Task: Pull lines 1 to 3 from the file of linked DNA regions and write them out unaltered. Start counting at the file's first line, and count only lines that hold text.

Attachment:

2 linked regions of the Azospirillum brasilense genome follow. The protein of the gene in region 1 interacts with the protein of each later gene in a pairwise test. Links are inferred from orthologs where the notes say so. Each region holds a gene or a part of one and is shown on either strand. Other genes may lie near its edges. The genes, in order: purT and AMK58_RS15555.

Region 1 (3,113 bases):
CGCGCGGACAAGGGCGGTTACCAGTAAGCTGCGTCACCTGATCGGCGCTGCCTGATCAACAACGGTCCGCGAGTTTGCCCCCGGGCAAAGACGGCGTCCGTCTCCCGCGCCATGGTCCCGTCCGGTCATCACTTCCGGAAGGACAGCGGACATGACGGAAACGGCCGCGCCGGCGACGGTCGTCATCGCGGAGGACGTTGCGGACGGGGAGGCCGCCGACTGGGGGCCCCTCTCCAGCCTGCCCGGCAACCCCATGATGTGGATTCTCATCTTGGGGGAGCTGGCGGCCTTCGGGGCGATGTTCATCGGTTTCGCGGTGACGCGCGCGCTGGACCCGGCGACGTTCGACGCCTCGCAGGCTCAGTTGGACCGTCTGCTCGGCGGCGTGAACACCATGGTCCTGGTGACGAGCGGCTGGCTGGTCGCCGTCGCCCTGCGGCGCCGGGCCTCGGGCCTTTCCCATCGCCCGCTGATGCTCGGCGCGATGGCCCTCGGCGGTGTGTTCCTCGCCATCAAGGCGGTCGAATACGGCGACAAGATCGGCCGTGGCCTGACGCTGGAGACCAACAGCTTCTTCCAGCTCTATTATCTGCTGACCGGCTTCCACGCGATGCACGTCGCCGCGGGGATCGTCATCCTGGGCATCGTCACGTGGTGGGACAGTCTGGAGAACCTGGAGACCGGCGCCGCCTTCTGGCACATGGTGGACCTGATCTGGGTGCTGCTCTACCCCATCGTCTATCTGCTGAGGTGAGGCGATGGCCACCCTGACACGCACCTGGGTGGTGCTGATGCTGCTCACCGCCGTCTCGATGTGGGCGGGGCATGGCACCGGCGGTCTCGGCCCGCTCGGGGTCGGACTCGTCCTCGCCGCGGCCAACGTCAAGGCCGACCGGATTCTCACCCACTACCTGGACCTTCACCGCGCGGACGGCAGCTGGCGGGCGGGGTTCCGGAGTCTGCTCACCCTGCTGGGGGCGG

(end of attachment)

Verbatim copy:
2 linked regions of the Azospirillum brasilense genome follow. The protein of the gene in region 1 interacts with the protein of each later gene in a pairwise test. Links are inferred from orthologs where the notes say so. Each region holds a gene or a part of one and is shown on either strand. Other genes may lie near its edges. The genes, in order: purT and AMK58_RS15555.

Region 1 (3,113 bases):
CGCGCGGACAAGGGCGGTTACCAGTAAGCTGCGTCACCTGATCGGCGCTGCCTGATCAACAACGGTCCGCGAGTTTGCCCCCGGGCAAAGACGGCGTCCGTCTCCCGCGCCATGGTCCCGTCCGGTCATCACTTCCGGAAGGACAGCGGACATGACGGAAACGGCCGCGCCGGCGACGGTCGTCATCGCGGAGGACGTTGCGGACGGGGAGGCCGCCGACTGGGGGCCCCTCTCCAGCCTGCCCGGCAACCCCATGATGTGGATTCTCATCTTGGGGGAGCTGGCGGCCTTCGGGGCGATGTTCATCGGTTTCGCGGTGACGCGCGCGCTGGACCCGGCGACGTTCGACGCCTCGCAGGCTCAGTTGGACCGTCTGCTCGGCGGCGTGAACACCATGGTCCTGGTGACGAGCGGCTGGCTGGTCGCCGTCGCCCTGCGGCGCCGGGCCTCGGGCCTTTCCCATCGCCCGCTGATGCTCGGCGCGATGGCCCTCGGCGGTGTGTTCCTCGCCATCAAGGCGGTCGAATACGGCGACAAGATCGGCCGTGGCCTGACGCTGGAGACCAACAGCTTCTTCCAGCTCTATTATCTGCTGACCGGCTTCCACGCGATGCACGTCGCCGCGGGGATCGTCATCCTGGGCATCGTCACGTGGTGGGACAGTCTGGAGAACCTGGAGACCGGCGCCGCCTTCTGGCACATGGTGGACCTGATCTGGGTGCTGCTCTACCCCATCGTCTATCTGCTGAGGTGAGGCGATGGCCACCCTGACACGCACCTGGGTGGTGCTGATGCTGCTCACCGCCGTCTCGATGTGGGCGGGGCATGGCACCGGCGGTCTCGGCCCGCTCGGGGTCGGACTCGTCCTCGCCGCGGCCAACGTCAAGGCCGACCGGATTCTCACCCACTACCTGGACCTTCACCGCGCGGACGGCAGCTGGCGGGCGGGGTTCCGGAGTCTGCTCACCCTGCTGGGGGCGG